The Romans have long been held up as one of the first ‘civilised’ societies, and yet in fact they were capable of immense cruelty. Not only that, but they made the killing of humans into a sport. The spoiled emperors were the perpetrators (and sometimes the victims) of some imaginative murders. Dangerous Days in the Roman Empire will include some of the violent ways to visit the Elysian Fields (i.e. death) including: animal attack in the Coliseum; being thrown from the Tarpeian Rock – 370 deserters in 214 AD alone (or if the emperor didn’t like your poetry); by volcanic eruption from Vesuvius; by kicking (Nero’s fatal quarrel with the Empress Poppea); from poison mushrooms (Claudius); by great fires; torturous tarring; flogging to death; boiling lead (the invention of ‘kind’ Emperor Constantine); or being skinned alive by invading barbarians.
Dangerous Days in the Roman Empire looks at the back-story leading up to the victims’ deaths, and in doing so gives the general reader a concise history of a frequently misunderstood era. Buy this book today for £1.99
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The Hungarian Revolution in 1956 is a story of extraordinary bravery in a fight for freedom, and of ruthless cruelty in suppressing a popular dream. A small nation, its people armed with a few rifles and petrol bombs, had the will and courage to rise up against one of the world’s superpowers.
The determination of the Hungarians to resist the Russians astonished the West. People of all kinds, throughout the free world, became involved in the cause. For 12 days it looked, miraculously, as though the Soviets might be humbled. Then reality hit back. The Hungarians were brutally crushed.
The uprising was the defining moment of the Cold War: the USSR showed that it was determined to hold on to its European empire, but it would never do so without resistance. From the Prague Spring to Lech Walesa’s Solidarity and the fall of the Berlin Wall, the tighter the grip of the communist bloc, the more irresistible the popular demand for freedom.
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The Bible is the bestselling, most read, most beloved, most criticized, most neglected, and most antagonizing book in history. It’s also the most misunderstood–sometimes even by those who claim to follow its teachings. So what exactly is it? Who wrote it and how did those writings come together into what we now know as the Bible? And how do we know we can trust what it says?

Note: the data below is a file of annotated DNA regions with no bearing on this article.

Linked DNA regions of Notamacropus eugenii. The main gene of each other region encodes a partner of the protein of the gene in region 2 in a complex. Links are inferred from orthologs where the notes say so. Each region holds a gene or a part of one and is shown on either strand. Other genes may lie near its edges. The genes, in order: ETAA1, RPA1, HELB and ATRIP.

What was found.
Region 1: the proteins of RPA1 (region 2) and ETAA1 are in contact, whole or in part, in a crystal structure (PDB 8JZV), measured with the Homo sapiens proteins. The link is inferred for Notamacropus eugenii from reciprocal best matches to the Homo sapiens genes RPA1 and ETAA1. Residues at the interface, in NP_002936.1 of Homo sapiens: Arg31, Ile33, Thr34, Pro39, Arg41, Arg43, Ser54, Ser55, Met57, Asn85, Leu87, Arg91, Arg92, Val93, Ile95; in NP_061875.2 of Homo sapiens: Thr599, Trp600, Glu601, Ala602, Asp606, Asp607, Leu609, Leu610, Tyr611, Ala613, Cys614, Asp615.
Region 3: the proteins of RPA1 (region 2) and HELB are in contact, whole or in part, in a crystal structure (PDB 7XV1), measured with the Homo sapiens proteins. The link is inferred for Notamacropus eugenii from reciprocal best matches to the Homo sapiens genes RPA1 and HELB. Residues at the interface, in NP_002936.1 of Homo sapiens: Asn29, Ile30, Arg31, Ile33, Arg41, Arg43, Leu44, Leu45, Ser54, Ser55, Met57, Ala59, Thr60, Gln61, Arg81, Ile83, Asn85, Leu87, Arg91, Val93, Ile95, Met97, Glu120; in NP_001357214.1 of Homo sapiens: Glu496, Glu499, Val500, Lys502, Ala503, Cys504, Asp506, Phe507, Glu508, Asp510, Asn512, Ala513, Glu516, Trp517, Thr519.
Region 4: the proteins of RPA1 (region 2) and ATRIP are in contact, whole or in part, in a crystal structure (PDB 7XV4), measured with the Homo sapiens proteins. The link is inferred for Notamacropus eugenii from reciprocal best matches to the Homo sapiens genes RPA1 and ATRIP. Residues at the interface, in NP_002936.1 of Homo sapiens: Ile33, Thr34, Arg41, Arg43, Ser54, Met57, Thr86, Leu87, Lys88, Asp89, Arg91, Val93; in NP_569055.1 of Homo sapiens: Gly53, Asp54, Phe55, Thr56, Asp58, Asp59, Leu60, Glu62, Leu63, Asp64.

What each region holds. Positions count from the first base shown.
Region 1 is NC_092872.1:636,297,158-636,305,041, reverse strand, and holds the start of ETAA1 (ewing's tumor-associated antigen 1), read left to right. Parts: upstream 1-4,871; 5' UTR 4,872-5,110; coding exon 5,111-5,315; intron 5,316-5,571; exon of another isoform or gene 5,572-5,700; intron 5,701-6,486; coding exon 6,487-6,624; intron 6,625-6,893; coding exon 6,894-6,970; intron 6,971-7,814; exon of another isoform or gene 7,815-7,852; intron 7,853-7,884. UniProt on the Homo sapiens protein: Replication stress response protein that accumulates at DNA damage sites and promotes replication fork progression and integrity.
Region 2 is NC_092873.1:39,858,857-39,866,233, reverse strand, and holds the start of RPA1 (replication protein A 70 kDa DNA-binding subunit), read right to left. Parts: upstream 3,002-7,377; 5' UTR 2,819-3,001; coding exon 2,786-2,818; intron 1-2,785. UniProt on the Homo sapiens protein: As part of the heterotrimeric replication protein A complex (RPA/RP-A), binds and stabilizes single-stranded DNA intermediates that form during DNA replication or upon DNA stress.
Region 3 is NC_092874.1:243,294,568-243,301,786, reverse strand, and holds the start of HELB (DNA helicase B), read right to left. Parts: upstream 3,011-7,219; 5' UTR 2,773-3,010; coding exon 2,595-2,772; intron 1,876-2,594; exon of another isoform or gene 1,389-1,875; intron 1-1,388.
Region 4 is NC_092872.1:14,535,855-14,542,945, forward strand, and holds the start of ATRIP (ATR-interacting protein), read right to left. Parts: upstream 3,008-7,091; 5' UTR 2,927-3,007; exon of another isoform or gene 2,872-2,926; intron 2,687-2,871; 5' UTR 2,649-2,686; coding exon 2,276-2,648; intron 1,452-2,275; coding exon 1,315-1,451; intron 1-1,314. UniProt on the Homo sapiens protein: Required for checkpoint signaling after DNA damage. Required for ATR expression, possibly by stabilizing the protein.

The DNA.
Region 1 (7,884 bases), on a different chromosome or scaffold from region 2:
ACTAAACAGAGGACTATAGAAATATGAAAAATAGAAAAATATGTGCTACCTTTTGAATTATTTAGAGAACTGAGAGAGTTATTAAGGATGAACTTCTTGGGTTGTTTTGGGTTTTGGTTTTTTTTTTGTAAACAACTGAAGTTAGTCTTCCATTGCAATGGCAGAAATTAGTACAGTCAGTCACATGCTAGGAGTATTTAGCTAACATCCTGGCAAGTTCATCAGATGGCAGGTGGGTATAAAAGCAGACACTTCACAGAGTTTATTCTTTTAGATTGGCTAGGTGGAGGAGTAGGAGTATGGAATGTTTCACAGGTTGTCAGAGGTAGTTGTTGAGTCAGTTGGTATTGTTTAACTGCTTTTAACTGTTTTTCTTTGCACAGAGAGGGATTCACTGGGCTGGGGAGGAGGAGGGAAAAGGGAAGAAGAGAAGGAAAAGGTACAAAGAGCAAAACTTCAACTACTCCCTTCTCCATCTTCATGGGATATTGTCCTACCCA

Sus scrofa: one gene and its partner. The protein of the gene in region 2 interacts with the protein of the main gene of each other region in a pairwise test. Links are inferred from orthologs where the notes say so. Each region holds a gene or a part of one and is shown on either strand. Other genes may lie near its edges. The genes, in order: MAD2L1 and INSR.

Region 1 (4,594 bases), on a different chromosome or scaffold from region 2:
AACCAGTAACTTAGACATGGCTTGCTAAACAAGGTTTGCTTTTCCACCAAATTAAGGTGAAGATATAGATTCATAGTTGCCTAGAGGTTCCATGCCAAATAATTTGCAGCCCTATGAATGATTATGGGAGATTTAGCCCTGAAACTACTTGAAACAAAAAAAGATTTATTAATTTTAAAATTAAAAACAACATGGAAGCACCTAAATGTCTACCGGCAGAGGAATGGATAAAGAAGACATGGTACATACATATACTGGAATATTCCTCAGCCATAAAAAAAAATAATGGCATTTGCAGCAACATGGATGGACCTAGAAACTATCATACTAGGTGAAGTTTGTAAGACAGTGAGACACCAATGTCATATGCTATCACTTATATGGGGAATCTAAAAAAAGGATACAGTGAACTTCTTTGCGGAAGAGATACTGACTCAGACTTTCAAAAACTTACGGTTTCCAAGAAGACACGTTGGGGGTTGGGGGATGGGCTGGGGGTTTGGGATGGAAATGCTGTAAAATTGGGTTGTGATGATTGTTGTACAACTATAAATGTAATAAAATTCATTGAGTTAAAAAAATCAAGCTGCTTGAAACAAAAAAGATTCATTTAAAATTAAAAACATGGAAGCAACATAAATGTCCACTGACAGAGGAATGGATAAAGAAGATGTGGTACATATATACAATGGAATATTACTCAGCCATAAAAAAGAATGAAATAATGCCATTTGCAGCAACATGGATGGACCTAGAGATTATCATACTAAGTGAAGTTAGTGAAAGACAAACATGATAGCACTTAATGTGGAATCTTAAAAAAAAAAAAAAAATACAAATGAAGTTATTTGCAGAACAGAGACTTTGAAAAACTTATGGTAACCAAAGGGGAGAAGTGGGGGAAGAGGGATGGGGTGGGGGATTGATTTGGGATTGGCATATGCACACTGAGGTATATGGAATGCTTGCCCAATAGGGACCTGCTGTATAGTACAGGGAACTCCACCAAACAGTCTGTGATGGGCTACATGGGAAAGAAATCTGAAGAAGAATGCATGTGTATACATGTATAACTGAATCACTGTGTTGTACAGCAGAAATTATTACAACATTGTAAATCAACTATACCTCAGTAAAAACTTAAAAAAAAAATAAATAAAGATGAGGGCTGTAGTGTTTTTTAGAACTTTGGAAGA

For the curious reader, whether a lifelong Christian, a new believer, or an unconvinced skeptic, Unlocking the Bible provides the answers to these questions and more. In easy-to-understand language, it covers the Bible’s origin, its transmission throughout history, its trustworthiness, and its significance. It also explains how to read this unique collection of religious texts and outlines how to study and teach it to others.
Buy this book today for only 49p.
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Ben Lopez is a Kidnap-for-Ransom consultant. He spends his days travelling from one crisis zone to the next, negotiating with people who value money over life.
On behalf of government agencies, law enforcement teams, multinational corporations and private clients, Ben sets up and commands the negotiator’s cell, bartering with some of the world’s most desperate people for the safe return of their captives. Working alongside a shadowy team of former spies and special operatives, his arsenal of psychological techniques is just as powerful as brute force. He remains on location for as long as it takes to get the job done. Then he disappears.
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Sharon Marshall worked on four tabloid newspapers over the course of ten years. Along the way she did and saw some Very Bad Things, and failed – spectacularly – to find love. It was only when she realised that these two things were connected that she finally realised it was time to quit.
In her hilarious and eye-opening memoir she reveals what really goes on behind the scenes at a major tabloid newspaper – just how far journalists will go to get a story, and just how far celebrities will go (secretly) to get their name in the headlines. In the tradition of Hotel Babylon and City Boy, TABLOID GIRL is a smart, funny, revealing look into a fascinating world.